Huge increase in residents using Brent Food Bank in Kilburn

Michele Lawrence from Brent Food Bank (right) with Tracey Henry from ASDA Wembley

Michele Lawrence from Brent Food Bank (right) with Tracey Henry from ASDA Wembley - Credit: Archant

Financially strapped families seek help to feed themselves

Ask most people what they know about Food Banks and the answer would probably be very little.

You could be forgiven for thinking that in the seventh richest country in the world they were unnecessary or under used.

But a recent report by Food Bank operators the Trussell Trust revealed that visits have in fact more than quintupled since 2010 with demand at unprecedented levels.

Among the organisations seeing first hand the huge increase in usage is Brent Food Bank (BFB) in Kilburn.

Run by a small team of volunteers, the centre operates from Christchurch Church in Willesden Lane and according to manager Michele Lawrence the time has come to increase awareness.

“When we first started two years ago we would see around five people in a day and that was considered busy” – she told the Times.

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“Now, on certain days, we are seeing 50 or more – before Christmas we saw 75 people and a normal three hour session overran by two hours because there were too many people to see.”

The Food Bank works on a referral based system whereby specialist organisations including Brent Citizens Advise Bureau (CAB) and GP units refer those in need to the service.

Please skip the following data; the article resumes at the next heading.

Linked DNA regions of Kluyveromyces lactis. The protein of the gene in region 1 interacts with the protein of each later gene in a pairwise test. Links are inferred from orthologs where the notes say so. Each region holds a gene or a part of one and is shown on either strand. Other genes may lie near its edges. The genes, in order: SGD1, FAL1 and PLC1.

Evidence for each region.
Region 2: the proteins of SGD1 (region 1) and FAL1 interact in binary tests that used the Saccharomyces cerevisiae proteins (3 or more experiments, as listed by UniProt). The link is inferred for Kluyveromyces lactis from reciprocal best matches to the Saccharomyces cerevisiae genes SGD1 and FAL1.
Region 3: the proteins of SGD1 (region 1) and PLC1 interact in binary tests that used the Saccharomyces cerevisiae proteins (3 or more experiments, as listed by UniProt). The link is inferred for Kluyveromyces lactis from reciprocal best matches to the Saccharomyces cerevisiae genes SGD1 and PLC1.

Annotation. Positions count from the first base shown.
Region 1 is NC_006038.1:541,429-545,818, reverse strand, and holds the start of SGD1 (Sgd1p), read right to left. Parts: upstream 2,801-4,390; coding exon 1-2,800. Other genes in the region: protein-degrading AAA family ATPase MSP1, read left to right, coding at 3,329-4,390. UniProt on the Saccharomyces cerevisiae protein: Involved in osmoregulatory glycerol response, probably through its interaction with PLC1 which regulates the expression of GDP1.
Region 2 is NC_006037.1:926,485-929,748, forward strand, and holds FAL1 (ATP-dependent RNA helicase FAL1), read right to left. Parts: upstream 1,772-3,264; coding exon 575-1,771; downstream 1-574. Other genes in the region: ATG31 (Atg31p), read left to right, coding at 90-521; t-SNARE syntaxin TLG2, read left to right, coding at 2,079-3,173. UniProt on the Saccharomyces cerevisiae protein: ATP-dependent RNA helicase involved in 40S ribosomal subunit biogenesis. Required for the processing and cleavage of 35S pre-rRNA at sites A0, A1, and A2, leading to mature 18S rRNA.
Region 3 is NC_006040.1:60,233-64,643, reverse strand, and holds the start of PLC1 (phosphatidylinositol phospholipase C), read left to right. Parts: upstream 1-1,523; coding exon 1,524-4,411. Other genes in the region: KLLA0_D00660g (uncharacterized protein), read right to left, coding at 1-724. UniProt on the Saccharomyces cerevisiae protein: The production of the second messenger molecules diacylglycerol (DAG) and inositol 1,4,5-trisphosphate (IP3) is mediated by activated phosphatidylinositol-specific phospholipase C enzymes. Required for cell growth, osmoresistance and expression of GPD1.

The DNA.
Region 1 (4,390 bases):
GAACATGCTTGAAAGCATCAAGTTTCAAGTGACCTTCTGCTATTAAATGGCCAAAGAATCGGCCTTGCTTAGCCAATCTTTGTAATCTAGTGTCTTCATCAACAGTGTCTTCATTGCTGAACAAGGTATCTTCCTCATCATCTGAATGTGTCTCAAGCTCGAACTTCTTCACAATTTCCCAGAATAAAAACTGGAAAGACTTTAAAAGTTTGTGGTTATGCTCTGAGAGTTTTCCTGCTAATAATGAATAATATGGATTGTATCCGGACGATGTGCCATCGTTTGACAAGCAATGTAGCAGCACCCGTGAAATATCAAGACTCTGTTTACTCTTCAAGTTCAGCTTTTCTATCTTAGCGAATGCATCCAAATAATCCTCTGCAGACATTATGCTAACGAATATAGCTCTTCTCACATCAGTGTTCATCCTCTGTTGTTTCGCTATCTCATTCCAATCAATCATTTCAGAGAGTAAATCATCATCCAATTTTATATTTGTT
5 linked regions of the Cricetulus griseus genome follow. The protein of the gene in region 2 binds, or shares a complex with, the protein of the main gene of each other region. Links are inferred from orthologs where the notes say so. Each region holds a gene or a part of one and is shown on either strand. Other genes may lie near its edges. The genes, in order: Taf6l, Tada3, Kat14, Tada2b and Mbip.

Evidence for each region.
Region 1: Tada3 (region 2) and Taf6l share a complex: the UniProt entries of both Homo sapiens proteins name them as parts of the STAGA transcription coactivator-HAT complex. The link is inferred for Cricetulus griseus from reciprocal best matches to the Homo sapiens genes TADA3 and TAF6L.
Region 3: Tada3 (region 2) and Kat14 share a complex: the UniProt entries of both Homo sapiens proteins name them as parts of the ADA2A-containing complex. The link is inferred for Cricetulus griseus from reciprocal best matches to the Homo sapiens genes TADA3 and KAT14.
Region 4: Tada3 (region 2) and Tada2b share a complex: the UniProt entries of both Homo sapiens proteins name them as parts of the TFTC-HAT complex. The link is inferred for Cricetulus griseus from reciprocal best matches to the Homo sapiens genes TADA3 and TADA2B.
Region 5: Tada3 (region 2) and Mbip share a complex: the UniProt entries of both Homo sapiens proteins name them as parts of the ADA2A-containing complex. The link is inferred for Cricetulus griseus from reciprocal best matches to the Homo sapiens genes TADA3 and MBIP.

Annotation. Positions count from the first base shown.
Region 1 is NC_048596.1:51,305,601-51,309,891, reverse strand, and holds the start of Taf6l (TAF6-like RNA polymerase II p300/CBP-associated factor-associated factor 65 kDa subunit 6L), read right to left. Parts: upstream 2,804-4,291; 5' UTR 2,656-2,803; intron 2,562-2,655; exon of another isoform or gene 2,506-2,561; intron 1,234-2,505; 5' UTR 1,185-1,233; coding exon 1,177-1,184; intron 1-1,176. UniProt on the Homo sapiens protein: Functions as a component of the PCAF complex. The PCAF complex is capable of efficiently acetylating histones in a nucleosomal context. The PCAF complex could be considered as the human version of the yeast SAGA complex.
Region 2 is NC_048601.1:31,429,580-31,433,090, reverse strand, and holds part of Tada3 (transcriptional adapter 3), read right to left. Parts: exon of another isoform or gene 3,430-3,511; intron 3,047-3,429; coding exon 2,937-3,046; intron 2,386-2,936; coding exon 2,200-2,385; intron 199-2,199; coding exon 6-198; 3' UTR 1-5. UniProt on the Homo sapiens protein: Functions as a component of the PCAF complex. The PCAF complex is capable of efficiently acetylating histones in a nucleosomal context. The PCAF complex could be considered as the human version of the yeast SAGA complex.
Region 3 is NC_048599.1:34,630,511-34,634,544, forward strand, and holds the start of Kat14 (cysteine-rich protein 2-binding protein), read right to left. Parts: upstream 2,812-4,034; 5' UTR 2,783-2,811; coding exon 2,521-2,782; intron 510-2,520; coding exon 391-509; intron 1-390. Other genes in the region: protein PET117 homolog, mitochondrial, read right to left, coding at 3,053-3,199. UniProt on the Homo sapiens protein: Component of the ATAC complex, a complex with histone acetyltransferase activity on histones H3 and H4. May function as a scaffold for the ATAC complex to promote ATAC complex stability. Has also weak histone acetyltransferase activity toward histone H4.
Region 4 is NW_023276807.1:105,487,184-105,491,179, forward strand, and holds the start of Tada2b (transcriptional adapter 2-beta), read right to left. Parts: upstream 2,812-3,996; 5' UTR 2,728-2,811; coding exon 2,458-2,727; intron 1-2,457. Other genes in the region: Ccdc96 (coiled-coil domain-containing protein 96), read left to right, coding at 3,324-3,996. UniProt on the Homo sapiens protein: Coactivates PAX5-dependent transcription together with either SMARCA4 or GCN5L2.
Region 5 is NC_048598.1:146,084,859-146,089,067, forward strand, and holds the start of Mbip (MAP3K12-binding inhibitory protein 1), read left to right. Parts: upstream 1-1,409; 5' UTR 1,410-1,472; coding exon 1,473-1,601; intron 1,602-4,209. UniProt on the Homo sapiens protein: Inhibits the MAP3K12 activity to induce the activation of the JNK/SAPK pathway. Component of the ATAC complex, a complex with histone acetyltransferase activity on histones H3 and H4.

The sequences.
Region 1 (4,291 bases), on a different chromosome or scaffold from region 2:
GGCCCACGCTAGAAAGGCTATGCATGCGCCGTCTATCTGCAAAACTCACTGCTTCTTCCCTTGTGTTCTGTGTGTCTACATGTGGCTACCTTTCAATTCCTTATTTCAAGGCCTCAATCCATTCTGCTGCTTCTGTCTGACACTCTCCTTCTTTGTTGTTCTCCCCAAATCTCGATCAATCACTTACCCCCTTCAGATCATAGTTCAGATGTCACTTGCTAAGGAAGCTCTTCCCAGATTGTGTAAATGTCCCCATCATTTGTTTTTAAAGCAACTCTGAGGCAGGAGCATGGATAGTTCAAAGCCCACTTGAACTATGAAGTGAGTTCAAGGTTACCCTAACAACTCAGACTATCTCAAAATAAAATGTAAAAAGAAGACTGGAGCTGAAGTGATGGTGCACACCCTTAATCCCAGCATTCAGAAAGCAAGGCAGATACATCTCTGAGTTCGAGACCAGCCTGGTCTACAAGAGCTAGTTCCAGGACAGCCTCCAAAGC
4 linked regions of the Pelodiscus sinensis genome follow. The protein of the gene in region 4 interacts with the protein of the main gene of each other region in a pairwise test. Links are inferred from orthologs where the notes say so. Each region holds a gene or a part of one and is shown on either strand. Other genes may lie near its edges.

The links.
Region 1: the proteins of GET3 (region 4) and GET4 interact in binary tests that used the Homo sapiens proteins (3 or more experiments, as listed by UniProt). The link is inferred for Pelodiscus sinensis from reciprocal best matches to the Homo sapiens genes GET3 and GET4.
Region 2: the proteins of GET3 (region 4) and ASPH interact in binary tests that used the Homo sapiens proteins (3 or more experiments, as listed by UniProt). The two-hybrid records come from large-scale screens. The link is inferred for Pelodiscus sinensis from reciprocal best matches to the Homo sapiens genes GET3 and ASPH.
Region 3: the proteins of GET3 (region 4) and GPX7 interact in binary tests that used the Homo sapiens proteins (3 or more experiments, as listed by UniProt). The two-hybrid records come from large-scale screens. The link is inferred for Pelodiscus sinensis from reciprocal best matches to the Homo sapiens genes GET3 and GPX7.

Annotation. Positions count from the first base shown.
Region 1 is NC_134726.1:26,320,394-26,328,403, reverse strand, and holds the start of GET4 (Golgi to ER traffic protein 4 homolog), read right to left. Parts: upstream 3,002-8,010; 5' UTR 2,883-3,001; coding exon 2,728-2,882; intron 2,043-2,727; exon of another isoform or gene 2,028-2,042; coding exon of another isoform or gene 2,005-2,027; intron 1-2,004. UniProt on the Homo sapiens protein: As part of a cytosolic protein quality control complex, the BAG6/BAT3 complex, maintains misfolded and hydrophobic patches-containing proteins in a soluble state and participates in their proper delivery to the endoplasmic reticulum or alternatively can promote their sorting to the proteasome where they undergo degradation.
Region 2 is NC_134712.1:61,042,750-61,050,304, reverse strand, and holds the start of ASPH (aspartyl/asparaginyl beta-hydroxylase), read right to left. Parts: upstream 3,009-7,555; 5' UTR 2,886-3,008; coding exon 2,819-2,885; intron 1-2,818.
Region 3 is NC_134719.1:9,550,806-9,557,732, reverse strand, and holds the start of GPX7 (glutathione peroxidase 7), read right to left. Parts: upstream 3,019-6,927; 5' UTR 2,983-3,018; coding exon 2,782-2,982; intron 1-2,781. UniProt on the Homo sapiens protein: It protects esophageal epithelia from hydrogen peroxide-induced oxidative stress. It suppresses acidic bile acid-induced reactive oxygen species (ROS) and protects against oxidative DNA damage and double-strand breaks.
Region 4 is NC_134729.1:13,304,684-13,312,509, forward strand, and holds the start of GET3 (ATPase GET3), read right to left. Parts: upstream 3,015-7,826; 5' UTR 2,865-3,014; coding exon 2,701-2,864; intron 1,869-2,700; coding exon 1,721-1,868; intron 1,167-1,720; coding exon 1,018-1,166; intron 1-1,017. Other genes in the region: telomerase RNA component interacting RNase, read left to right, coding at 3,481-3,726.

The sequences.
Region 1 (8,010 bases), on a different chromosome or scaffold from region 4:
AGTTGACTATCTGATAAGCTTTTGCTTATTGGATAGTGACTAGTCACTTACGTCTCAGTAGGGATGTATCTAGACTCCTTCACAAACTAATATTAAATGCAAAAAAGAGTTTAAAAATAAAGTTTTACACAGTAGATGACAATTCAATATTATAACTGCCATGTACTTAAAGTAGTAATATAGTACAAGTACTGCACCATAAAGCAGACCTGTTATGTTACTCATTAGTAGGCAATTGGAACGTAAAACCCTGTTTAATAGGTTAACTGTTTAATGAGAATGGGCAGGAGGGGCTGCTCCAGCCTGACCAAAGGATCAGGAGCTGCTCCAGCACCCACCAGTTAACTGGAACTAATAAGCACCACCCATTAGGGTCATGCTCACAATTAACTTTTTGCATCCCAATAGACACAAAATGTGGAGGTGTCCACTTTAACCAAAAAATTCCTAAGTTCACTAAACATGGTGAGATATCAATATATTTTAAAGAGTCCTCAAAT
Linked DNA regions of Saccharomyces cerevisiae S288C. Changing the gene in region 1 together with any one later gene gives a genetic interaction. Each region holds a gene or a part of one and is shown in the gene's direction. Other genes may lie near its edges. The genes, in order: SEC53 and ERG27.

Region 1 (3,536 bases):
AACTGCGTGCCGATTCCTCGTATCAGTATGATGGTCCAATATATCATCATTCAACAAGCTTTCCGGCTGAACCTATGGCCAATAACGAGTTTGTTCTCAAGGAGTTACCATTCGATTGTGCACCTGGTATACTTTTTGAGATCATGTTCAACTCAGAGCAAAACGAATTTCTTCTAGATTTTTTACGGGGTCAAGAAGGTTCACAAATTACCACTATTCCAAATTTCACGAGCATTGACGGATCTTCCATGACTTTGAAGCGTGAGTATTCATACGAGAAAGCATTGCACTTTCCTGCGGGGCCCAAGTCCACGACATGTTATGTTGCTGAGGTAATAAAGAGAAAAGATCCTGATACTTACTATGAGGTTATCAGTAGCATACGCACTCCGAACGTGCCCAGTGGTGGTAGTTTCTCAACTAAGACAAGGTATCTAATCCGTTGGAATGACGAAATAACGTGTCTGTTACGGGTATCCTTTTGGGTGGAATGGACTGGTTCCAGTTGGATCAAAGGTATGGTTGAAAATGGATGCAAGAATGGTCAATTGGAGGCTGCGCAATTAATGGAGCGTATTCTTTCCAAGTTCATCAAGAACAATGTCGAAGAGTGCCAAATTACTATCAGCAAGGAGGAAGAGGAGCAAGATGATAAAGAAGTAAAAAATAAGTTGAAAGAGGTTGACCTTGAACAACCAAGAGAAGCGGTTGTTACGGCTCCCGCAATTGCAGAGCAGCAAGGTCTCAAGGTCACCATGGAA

They are given a voucher which volunteers at the bank then use to determine how much and what food to provide.

BFB first opened two years ago in Harlesden but moved to Kilburn earlier this year because a larger space was required.

According to Ms Lawrence, the volunteering has provided an insight into the struggles people are facing in the current climate.

She said: “I think there is still a perception that no wealthy country would have a need for food banks.

“To be honest, I would probably have thought that before I started working here but residents are really finding it difficult.

“People are living side by side and are completely unaware of how much others are struggling, you may stop to talk to someone in the street who seems fine on the outside but on the inside they are really suffering.”

Ms Lawrence said residents have walked from miles away to pick up food from the bank while others have broken down in tears unaware that the service was available.

“It’s not just something that’s refined to the poorer areas people are coming to us from all around, young and old” – she added.

The bank is currently open on Tuesdays and Thursdays from 1-4pm and food is collected from supermarkets including ASDA in Wembley and schools and churches.

Efforts are currently being made to get further GP surgeries and community organisations on board to provide people with voucher cards and there are plans to expand in the future.

For now though, their time is being spent on continuing to provide a vital service to those in need.

“We just want to help as much as we can” Ms Lawrence added.

For more information on Brent Food Bank go to: